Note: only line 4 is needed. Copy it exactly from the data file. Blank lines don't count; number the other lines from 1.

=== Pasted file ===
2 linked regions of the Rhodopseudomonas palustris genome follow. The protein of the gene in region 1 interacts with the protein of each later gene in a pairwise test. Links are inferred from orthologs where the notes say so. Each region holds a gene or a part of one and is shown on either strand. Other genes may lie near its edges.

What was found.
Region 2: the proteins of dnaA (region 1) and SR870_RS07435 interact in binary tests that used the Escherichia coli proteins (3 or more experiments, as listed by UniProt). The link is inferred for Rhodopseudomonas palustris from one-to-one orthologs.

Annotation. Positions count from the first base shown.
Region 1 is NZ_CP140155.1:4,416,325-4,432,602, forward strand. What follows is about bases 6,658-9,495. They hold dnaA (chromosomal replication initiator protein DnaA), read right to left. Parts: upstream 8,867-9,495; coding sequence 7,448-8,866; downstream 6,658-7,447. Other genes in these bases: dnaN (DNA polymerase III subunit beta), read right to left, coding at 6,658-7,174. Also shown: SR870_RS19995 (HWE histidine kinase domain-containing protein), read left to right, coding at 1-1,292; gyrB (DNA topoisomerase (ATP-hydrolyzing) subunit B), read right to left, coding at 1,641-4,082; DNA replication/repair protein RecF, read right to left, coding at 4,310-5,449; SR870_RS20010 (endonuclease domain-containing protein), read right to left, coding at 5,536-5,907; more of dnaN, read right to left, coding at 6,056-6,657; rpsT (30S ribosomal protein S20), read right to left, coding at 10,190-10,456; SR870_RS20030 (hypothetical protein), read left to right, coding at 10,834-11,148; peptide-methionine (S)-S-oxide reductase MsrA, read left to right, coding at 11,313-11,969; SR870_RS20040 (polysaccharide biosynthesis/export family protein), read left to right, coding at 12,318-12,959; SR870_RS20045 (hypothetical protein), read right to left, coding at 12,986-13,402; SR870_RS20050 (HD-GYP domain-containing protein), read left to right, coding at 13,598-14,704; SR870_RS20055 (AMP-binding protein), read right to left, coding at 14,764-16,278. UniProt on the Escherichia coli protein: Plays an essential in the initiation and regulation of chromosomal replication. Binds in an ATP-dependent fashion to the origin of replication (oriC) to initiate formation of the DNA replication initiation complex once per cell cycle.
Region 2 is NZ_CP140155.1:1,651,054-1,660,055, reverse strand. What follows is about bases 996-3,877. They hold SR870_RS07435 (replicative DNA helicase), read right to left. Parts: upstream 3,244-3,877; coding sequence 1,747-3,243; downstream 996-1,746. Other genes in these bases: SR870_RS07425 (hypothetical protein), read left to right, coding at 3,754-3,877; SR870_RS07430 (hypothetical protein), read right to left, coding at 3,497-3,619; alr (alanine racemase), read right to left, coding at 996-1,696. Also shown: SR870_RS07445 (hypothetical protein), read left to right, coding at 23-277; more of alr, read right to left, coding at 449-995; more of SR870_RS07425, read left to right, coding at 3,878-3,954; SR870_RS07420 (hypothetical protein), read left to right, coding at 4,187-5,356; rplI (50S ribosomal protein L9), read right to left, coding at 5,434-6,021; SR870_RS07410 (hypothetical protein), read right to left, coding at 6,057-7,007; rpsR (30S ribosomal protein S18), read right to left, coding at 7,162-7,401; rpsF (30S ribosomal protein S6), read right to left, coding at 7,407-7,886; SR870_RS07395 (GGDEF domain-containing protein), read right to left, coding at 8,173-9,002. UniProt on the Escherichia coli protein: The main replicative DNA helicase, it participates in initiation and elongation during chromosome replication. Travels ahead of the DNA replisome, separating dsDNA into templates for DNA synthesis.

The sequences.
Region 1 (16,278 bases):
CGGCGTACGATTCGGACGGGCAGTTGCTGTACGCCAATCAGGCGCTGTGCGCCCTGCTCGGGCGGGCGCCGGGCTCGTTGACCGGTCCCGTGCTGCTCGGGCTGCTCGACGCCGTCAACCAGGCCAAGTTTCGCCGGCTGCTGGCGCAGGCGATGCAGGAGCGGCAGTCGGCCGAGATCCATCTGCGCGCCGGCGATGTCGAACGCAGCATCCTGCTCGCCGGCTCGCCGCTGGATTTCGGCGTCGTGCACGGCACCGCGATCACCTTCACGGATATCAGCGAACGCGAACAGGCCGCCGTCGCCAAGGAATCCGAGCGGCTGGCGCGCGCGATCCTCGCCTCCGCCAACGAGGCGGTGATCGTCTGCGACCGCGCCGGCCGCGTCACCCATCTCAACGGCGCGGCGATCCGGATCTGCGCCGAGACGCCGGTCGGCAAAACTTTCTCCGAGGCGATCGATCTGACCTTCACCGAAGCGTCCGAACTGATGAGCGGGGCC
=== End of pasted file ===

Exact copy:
Annotation. Positions count from the first base shown.